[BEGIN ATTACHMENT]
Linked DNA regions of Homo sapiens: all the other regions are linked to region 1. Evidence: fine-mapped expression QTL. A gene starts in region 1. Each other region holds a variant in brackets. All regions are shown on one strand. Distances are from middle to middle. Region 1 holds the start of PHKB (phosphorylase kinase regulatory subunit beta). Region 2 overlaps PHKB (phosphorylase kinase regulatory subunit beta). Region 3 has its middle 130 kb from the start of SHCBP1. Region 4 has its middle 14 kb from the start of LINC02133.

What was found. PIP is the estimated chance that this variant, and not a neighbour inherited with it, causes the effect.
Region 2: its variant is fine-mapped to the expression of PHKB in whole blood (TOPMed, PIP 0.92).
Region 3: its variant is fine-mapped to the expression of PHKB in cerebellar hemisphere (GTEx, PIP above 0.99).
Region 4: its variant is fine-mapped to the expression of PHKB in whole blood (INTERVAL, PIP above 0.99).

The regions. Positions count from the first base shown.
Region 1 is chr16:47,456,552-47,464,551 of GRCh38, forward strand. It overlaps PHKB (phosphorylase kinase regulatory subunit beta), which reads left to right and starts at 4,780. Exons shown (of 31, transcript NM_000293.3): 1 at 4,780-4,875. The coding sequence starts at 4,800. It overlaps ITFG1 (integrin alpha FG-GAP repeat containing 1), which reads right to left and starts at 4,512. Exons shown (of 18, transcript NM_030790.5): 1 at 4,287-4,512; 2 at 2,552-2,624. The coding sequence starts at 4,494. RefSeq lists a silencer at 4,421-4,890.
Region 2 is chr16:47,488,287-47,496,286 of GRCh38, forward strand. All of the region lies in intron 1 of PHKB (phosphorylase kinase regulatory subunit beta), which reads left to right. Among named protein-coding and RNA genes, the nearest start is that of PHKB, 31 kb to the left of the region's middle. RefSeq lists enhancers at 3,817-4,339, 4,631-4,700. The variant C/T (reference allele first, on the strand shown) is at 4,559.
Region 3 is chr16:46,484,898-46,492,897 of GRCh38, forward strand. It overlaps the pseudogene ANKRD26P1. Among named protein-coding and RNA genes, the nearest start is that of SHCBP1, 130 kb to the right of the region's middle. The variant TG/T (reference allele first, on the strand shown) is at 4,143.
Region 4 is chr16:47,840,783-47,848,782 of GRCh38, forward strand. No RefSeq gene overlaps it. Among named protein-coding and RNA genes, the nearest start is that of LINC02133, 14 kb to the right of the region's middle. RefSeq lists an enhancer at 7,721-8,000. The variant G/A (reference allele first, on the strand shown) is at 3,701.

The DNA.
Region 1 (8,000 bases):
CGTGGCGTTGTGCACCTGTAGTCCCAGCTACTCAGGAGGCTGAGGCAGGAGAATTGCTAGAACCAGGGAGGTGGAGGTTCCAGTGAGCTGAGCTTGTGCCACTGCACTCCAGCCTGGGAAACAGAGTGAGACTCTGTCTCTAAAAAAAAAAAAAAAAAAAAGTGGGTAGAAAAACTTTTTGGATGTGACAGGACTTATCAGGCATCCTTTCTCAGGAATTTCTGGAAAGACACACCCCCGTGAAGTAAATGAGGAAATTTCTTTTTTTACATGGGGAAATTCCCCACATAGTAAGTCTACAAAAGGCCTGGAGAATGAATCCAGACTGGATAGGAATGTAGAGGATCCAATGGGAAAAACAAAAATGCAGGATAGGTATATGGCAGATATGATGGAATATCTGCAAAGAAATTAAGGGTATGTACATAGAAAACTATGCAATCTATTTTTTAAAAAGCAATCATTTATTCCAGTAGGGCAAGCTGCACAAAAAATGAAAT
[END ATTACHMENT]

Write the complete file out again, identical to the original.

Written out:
Linked DNA regions of Homo sapiens: all the other regions are linked to region 1. Evidence: fine-mapped expression QTL. A gene starts in region 1. Each other region holds a variant in brackets. All regions are shown on one strand. Distances are from middle to middle. Region 1 holds the start of PHKB (phosphorylase kinase regulatory subunit beta). Region 2 overlaps PHKB (phosphorylase kinase regulatory subunit beta). Region 3 has its middle 130 kb from the start of SHCBP1. Region 4 has its middle 14 kb from the start of LINC02133.

What was found. PIP is the estimated chance that this variant, and not a neighbour inherited with it, causes the effect.
Region 2: its variant is fine-mapped to the expression of PHKB in whole blood (TOPMed, PIP 0.92).
Region 3: its variant is fine-mapped to the expression of PHKB in cerebellar hemisphere (GTEx, PIP above 0.99).
Region 4: its variant is fine-mapped to the expression of PHKB in whole blood (INTERVAL, PIP above 0.99).

The regions. Positions count from the first base shown.
Region 1 is chr16:47,456,552-47,464,551 of GRCh38, forward strand. It overlaps PHKB (phosphorylase kinase regulatory subunit beta), which reads left to right and starts at 4,780. Exons shown (of 31, transcript NM_000293.3): 1 at 4,780-4,875. The coding sequence starts at 4,800. It overlaps ITFG1 (integrin alpha FG-GAP repeat containing 1), which reads right to left and starts at 4,512. Exons shown (of 18, transcript NM_030790.5): 1 at 4,287-4,512; 2 at 2,552-2,624. The coding sequence starts at 4,494. RefSeq lists a silencer at 4,421-4,890.
Region 2 is chr16:47,488,287-47,496,286 of GRCh38, forward strand. All of the region lies in intron 1 of PHKB (phosphorylase kinase regulatory subunit beta), which reads left to right. Among named protein-coding and RNA genes, the nearest start is that of PHKB, 31 kb to the left of the region's middle. RefSeq lists enhancers at 3,817-4,339, 4,631-4,700. The variant C/T (reference allele first, on the strand shown) is at 4,559.
Region 3 is chr16:46,484,898-46,492,897 of GRCh38, forward strand. It overlaps the pseudogene ANKRD26P1. Among named protein-coding and RNA genes, the nearest start is that of SHCBP1, 130 kb to the right of the region's middle. The variant TG/T (reference allele first, on the strand shown) is at 4,143.
Region 4 is chr16:47,840,783-47,848,782 of GRCh38, forward strand. No RefSeq gene overlaps it. Among named protein-coding and RNA genes, the nearest start is that of LINC02133, 14 kb to the right of the region's middle. RefSeq lists an enhancer at 7,721-8,000. The variant G/A (reference allele first, on the strand shown) is at 3,701.

The DNA.
Region 1 (8,000 bases):
CGTGGCGTTGTGCACCTGTAGTCCCAGCTACTCAGGAGGCTGAGGCAGGAGAATTGCTAGAACCAGGGAGGTGGAGGTTCCAGTGAGCTGAGCTTGTGCCACTGCACTCCAGCCTGGGAAACAGAGTGAGACTCTGTCTCTAAAAAAAAAAAAAAAAAAAAGTGGGTAGAAAAACTTTTTGGATGTGACAGGACTTATCAGGCATCCTTTCTCAGGAATTTCTGGAAAGACACACCCCCGTGAAGTAAATGAGGAAATTTCTTTTTTTACATGGGGAAATTCCCCACATAGTAAGTCTACAAAAGGCCTGGAGAATGAATCCAGACTGGATAGGAATGTAGAGGATCCAATGGGAAAAACAAAAATGCAGGATAGGTATATGGCAGATATGATGGAATATCTGCAAAGAAATTAAGGGTATGTACATAGAAAACTATGCAATCTATTTTTTAAAAAGCAATCATTTATTCCAGTAGGGCAAGCTGCACAAAAAATGAAAT